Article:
Whether they want to work in higher education or not, Bigelow helps graduate students find the path that’s right for them. (Photo by Dan Addison, University Communications)

“She was in the middle of her pregnancy and just … doing everything,” Lawson said. As one of four female tenured Spanish professors, Bigelow tries to be realistic with her students about juggling the demands of a young family and an academic career.

She also facilitateded a speaker series through UVA’s Democracy Initiative that’s set to launch in the fall, co-chaired the George Rogers Clark Statute Disposition Committee, and plays in a kickball league with other UVA faculty and staff.

Being Open, Spreading Light

Jessie Marroquin had heard a lot about Bigelow from other people in the Spanish doctoral program at UVA. She felt intimidated.

Still, Marroquin went to talk to Bigelow about what she might do after earning her doctorate. She wasn’t sure whether an academic career was right for her.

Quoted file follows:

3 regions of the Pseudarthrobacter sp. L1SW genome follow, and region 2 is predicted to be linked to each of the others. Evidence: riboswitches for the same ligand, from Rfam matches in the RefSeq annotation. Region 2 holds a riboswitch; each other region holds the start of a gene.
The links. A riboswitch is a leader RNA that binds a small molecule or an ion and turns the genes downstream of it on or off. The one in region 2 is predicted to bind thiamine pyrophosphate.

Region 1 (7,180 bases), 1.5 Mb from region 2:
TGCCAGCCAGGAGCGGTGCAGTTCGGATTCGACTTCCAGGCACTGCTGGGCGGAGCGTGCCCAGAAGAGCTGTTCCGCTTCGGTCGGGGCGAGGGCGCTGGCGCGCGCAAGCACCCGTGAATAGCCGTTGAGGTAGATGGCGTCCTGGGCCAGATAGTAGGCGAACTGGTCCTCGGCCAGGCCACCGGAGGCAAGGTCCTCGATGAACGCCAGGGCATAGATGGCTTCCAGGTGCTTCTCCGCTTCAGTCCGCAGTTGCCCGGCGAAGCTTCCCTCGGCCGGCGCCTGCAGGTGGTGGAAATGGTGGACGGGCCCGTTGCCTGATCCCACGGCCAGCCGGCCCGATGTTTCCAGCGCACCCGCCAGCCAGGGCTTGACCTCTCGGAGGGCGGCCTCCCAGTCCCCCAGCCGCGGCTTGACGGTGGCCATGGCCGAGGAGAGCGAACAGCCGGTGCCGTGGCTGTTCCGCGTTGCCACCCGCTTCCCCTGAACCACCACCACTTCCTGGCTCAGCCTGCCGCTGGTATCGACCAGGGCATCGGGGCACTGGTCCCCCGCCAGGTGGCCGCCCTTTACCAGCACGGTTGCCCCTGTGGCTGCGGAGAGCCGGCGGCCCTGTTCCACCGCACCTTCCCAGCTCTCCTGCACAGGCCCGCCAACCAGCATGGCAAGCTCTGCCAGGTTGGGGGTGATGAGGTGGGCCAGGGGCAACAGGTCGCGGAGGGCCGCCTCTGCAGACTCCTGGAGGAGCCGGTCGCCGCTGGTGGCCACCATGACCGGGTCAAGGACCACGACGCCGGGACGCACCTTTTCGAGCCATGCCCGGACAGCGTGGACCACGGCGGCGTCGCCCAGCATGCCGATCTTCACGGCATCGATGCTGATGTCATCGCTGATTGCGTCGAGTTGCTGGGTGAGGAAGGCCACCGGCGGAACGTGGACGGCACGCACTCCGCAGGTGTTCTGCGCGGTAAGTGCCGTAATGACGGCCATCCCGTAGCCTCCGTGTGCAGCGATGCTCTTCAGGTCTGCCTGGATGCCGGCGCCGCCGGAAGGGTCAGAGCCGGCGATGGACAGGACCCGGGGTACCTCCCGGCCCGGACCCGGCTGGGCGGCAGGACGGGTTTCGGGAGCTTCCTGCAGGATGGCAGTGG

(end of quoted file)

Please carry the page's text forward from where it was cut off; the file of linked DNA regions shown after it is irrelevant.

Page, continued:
Marroquin worried that Bigelow might think she was wasting the professor’s time if she didn’t want an academic career. “But she was incredibly supportive,” Marroquin said. “And from that moment on, we established this transparency where she was open to my ideas.”

That openness and support led to an internship in the Race, Religion and Democracy Lab, during which Marroquin made the podcast about bikers devoted to Santa Muerte.

Others said Bigelow brings that level of openness and respect to everyone she meets. She treats graduate students as peers.

“I was in her survey of colonial Latin American literature course,” Silva said. “She started that first session telling us that she thought of us as colleagues at different stages of our academic careers.”

The Lab Our Nation Turns To For Saving Lives On The Road, to be great and good in all we do
The Lab Our Nation Turns To For Saving Lives On The Road, to be great and good in all we do

For Liah Lawson, Bigelow’s faith in her gave her greater confidence in herself.

“A lot of times, [Native and Indigenous] voices get pushed aside,” said Lawson, a rising third-year student and the public advocacy chair for the Native American Student Union. “She really tries to make our voices powerful.”

That, in turn, has given Lawson the confidence to speak more freely about the issues that Native students face.

“Before, I was always really nervous, like maybe I was saying the wrong thing, or faculty wouldn’t understand what I was trying to get at,” she said. “Now I can advocate for myself and other Native students.”

Media Contact

Alice Berry

University News Associate Office of University Communications